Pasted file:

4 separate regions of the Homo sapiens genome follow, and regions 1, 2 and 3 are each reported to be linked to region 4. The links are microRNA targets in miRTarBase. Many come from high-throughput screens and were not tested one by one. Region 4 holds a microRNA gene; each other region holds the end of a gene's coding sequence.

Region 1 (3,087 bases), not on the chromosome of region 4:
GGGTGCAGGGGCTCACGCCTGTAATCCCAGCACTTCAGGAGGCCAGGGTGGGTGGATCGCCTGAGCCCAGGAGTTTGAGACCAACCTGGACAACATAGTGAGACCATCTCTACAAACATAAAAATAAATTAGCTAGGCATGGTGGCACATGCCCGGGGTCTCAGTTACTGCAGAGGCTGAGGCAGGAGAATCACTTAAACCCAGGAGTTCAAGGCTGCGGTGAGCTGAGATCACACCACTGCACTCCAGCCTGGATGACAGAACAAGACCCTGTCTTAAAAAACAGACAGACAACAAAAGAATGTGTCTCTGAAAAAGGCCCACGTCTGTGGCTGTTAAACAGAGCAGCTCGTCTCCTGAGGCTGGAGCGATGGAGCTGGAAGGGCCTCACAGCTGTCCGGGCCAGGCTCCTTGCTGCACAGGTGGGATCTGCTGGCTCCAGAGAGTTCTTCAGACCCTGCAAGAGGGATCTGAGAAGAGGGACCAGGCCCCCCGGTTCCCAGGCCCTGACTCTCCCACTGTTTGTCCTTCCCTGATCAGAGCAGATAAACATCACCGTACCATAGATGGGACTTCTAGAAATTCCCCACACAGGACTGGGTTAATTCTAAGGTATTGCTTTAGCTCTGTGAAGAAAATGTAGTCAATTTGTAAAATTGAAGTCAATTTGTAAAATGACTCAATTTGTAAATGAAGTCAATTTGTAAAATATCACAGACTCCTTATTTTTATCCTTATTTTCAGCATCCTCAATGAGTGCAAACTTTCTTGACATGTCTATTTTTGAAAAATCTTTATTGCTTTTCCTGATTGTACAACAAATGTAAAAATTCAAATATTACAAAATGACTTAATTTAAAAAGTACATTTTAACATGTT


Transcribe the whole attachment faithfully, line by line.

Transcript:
4 separate regions of the Homo sapiens genome follow, and regions 1, 2 and 3 are each reported to be linked to region 4. The links are microRNA targets in miRTarBase. Many come from high-throughput screens and were not tested one by one. Region 4 holds a microRNA gene; each other region holds the end of a gene's coding sequence.

Region 1 (3,087 bases), not on the chromosome of region 4:
GGGTGCAGGGGCTCACGCCTGTAATCCCAGCACTTCAGGAGGCCAGGGTGGGTGGATCGCCTGAGCCCAGGAGTTTGAGACCAACCTGGACAACATAGTGAGACCATCTCTACAAACATAAAAATAAATTAGCTAGGCATGGTGGCACATGCCCGGGGTCTCAGTTACTGCAGAGGCTGAGGCAGGAGAATCACTTAAACCCAGGAGTTCAAGGCTGCGGTGAGCTGAGATCACACCACTGCACTCCAGCCTGGATGACAGAACAAGACCCTGTCTTAAAAAACAGACAGACAACAAAAGAATGTGTCTCTGAAAAAGGCCCACGTCTGTGGCTGTTAAACAGAGCAGCTCGTCTCCTGAGGCTGGAGCGATGGAGCTGGAAGGGCCTCACAGCTGTCCGGGCCAGGCTCCTTGCTGCACAGGTGGGATCTGCTGGCTCCAGAGAGTTCTTCAGACCCTGCAAGAGGGATCTGAGAAGAGGGACCAGGCCCCCCGGTTCCCAGGCCCTGACTCTCCCACTGTTTGTCCTTCCCTGATCAGAGCAGATAAACATCACCGTACCATAGATGGGACTTCTAGAAATTCCCCACACAGGACTGGGTTAATTCTAAGGTATTGCTTTAGCTCTGTGAAGAAAATGTAGTCAATTTGTAAAATTGAAGTCAATTTGTAAAATGACTCAATTTGTAAATGAAGTCAATTTGTAAAATATCACAGACTCCTTATTTTTATCCTTATTTTCAGCATCCTCAATGAGTGCAAACTTTCTTGACATGTCTATTTTTGAAAAATCTTTATTGCTTTTCCTGATTGTACAACAAATGTAAAAATTCAAATATTACAAAATGACTTAATTTAAAAAGTACATTTTAACATGTT